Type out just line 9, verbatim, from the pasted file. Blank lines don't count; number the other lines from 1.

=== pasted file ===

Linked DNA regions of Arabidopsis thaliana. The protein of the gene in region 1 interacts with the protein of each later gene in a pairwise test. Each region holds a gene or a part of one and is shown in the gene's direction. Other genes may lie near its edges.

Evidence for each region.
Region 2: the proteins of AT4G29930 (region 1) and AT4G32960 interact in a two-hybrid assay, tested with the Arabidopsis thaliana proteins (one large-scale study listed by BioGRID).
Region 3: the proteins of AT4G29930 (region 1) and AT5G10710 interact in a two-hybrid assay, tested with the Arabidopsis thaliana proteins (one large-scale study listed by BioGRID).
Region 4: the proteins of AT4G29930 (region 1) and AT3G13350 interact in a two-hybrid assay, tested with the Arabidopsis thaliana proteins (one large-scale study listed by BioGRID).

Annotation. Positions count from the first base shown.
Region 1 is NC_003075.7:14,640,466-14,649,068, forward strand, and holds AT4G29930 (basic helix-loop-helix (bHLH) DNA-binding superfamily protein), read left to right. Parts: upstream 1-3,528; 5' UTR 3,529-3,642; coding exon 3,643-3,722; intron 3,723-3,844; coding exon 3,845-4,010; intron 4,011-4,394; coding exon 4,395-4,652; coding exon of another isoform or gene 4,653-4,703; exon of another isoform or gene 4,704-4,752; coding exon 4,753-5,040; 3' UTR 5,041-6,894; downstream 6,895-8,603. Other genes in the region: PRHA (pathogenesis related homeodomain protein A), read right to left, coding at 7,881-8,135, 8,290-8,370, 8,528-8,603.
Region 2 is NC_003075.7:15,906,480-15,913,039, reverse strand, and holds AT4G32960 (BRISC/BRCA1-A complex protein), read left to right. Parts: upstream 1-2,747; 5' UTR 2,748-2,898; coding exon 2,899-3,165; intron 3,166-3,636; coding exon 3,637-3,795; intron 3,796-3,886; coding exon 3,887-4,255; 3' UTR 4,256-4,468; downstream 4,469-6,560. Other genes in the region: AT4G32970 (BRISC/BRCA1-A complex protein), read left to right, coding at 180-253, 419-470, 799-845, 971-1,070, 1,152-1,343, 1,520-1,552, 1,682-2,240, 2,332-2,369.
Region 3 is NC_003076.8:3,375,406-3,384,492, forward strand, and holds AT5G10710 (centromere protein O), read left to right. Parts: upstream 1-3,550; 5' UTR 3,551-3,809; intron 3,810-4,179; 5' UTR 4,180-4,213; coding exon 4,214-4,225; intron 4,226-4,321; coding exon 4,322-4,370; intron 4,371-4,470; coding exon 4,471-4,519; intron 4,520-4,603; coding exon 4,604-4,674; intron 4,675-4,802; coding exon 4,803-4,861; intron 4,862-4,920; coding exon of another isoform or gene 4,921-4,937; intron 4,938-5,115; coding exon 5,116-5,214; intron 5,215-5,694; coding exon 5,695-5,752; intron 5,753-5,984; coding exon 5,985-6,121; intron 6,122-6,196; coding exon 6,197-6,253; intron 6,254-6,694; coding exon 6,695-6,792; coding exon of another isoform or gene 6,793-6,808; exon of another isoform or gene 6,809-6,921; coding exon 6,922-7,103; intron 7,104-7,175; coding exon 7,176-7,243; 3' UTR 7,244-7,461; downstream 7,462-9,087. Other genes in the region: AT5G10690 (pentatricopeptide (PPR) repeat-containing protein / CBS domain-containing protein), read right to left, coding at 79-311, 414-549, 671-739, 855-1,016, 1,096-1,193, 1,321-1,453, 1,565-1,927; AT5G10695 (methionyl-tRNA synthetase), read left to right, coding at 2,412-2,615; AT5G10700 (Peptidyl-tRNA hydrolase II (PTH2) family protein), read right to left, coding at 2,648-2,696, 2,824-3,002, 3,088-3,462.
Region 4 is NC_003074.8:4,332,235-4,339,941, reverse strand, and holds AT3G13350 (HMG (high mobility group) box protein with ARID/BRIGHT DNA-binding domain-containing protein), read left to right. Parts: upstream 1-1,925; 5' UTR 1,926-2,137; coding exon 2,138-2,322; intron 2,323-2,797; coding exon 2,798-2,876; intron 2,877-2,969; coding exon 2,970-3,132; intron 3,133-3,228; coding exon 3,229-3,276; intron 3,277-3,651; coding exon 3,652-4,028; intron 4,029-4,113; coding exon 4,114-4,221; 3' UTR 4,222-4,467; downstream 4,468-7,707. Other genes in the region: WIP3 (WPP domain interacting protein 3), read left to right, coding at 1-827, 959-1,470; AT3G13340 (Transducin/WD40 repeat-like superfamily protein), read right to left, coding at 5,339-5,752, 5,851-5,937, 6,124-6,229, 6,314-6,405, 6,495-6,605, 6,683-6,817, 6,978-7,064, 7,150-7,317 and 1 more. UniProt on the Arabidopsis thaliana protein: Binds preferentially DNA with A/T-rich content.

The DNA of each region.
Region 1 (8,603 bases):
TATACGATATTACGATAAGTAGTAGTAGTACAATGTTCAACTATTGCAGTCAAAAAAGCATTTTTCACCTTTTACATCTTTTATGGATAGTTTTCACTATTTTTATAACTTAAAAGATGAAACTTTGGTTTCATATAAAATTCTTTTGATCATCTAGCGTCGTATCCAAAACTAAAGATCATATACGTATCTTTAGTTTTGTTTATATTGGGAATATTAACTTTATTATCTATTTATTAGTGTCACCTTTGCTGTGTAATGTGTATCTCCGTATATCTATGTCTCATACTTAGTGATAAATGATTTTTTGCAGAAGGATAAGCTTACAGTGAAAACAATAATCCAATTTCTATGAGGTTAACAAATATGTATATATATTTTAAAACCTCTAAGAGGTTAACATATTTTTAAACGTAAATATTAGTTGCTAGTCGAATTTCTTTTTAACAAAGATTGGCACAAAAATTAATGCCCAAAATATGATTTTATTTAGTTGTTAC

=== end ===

Region 3 is NC_003076.8:3,375,406-3,384,492, forward strand, and holds AT5G10710 (centromere protein O), read left to right. Parts: upstream 1-3,550; 5' UTR 3,551-3,809; intron 3,810-4,179; 5' UTR 4,180-4,213; coding exon 4,214-4,225; intron 4,226-4,321; coding exon 4,322-4,370; intron 4,371-4,470; coding exon 4,471-4,519; intron 4,520-4,603; coding exon 4,604-4,674; intron 4,675-4,802; coding exon 4,803-4,861; intron 4,862-4,920; coding exon of another isoform or gene 4,921-4,937; intron 4,938-5,115; coding exon 5,116-5,214; intron 5,215-5,694; coding exon 5,695-5,752; intron 5,753-5,984; coding exon 5,985-6,121; intron 6,122-6,196; coding exon 6,197-6,253; intron 6,254-6,694; coding exon 6,695-6,792; coding exon of another isoform or gene 6,793-6,808; exon of another isoform or gene 6,809-6,921; coding exon 6,922-7,103; intron 7,104-7,175; coding exon 7,176-7,243; 3' UTR 7,244-7,461; downstream 7,462-9,087. Other genes in the region: AT5G10690 (pentatricopeptide (PPR) repeat-containing protein / CBS domain-containing protein), read right to left, coding at 79-311, 414-549, 671-739, 855-1,016, 1,096-1,193, 1,321-1,453, 1,565-1,927; AT5G10695 (methionyl-tRNA synthetase), read left to right, coding at 2,412-2,615; AT5G10700 (Peptidyl-tRNA hydrolase II (PTH2) family protein), read right to left, coding at 2,648-2,696, 2,824-3,002, 3,088-3,462.